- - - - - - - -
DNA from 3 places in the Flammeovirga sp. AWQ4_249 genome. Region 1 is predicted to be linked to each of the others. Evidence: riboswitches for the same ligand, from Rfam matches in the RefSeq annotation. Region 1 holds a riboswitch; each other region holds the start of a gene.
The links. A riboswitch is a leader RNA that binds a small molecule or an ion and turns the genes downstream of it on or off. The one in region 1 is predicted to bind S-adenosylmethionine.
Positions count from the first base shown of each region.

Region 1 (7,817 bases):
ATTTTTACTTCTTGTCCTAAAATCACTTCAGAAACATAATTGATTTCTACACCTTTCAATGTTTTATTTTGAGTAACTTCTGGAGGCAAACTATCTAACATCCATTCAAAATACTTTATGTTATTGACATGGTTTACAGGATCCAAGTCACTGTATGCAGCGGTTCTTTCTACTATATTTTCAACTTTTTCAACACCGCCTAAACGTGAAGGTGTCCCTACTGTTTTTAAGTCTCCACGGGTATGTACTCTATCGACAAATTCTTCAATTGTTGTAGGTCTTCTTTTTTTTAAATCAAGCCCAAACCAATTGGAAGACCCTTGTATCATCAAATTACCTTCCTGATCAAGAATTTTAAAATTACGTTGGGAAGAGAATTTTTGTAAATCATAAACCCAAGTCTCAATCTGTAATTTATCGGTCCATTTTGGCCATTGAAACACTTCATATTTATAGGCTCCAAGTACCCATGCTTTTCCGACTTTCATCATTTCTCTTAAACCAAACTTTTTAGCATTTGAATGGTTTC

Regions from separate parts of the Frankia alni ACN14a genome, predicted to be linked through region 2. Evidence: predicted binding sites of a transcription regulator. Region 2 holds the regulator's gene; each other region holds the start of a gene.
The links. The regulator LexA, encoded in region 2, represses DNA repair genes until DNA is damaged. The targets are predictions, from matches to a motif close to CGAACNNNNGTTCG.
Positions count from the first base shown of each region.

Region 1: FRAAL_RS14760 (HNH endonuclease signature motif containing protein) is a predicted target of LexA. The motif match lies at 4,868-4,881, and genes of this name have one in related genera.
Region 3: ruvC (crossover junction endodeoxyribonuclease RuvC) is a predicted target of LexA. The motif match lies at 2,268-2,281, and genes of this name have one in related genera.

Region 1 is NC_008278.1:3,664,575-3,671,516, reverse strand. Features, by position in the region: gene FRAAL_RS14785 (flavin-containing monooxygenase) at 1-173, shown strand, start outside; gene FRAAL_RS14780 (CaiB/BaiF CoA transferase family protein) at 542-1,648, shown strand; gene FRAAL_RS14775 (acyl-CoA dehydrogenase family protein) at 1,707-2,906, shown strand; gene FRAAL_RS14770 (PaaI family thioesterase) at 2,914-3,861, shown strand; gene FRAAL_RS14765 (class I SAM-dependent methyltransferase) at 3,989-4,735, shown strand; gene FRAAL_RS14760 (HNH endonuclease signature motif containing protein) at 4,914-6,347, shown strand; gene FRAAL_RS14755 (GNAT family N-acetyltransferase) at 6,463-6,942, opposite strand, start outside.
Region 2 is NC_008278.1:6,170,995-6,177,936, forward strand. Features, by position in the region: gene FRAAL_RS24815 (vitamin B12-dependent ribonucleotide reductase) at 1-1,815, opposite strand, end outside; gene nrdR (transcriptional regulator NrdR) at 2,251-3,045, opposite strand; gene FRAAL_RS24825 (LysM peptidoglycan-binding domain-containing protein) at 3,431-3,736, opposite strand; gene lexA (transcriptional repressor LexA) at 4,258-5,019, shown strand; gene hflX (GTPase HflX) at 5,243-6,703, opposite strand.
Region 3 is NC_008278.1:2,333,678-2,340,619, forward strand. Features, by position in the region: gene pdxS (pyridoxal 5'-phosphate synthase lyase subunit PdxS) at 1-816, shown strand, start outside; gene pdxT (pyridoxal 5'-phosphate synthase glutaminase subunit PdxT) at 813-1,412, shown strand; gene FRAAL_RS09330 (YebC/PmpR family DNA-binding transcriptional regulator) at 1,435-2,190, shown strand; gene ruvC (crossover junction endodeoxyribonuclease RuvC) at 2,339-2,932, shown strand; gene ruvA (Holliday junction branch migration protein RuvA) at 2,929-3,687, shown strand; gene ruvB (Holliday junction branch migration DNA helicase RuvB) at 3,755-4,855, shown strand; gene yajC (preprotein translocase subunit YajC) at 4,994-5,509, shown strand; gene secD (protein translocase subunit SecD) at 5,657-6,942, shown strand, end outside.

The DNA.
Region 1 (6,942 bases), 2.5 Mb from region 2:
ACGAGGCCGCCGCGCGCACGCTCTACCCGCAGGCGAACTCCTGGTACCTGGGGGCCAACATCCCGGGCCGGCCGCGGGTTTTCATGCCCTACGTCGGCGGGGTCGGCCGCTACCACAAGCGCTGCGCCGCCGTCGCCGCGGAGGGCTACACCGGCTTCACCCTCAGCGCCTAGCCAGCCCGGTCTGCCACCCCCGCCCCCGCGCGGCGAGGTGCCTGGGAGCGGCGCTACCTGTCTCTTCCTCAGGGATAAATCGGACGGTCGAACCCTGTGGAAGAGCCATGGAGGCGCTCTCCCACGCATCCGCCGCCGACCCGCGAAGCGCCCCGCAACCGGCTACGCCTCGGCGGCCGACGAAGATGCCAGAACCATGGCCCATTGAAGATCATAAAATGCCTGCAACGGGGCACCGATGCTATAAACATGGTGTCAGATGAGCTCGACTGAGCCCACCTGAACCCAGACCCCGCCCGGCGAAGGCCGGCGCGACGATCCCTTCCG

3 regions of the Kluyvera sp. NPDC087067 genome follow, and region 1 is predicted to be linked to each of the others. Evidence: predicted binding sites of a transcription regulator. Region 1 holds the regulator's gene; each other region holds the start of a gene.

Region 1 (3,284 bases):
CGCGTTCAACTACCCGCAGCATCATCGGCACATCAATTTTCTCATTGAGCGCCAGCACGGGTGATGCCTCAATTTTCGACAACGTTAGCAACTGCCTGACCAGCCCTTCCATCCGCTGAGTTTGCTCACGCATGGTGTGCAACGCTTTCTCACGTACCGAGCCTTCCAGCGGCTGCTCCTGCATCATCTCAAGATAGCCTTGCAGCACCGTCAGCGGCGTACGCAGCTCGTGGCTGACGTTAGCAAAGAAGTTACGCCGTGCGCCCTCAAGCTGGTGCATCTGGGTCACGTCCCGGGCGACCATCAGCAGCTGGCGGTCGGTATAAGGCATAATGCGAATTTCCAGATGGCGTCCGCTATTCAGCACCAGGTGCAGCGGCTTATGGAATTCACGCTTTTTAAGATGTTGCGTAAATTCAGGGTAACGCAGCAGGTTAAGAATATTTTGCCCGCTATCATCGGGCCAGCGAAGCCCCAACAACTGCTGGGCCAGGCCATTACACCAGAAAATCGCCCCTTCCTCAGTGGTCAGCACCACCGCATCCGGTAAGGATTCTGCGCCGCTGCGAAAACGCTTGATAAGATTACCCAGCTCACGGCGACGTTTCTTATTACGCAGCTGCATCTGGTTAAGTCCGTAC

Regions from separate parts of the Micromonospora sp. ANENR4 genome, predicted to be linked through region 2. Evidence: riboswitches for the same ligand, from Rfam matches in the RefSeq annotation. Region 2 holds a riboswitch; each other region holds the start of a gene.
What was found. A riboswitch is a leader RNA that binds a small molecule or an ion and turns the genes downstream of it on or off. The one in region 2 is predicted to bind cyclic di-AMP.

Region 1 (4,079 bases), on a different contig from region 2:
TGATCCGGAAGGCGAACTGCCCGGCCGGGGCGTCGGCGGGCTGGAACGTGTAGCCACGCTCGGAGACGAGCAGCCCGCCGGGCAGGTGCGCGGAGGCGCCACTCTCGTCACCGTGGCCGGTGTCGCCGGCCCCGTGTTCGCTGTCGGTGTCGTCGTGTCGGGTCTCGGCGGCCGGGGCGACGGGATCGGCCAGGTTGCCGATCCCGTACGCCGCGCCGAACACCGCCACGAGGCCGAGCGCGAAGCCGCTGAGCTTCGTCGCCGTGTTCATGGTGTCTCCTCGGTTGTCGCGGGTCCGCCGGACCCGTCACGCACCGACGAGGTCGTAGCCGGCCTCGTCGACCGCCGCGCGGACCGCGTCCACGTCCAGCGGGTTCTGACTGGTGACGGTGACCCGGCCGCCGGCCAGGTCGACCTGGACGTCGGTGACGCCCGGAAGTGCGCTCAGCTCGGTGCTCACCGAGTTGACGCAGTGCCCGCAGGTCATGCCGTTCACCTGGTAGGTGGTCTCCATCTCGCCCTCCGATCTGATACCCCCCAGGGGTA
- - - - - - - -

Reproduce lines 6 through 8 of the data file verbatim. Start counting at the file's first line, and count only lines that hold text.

Regions from separate parts of the Frankia alni ACN14a genome, predicted to be linked through region 2. Evidence: predicted binding sites of a transcription regulator. Region 2 holds the regulator's gene; each other region holds the start of a gene.
The links. The regulator LexA, encoded in region 2, represses DNA repair genes until DNA is damaged. The targets are predictions, from matches to a motif close to CGAACNNNNGTTCG.
Positions count from the first base shown of each region.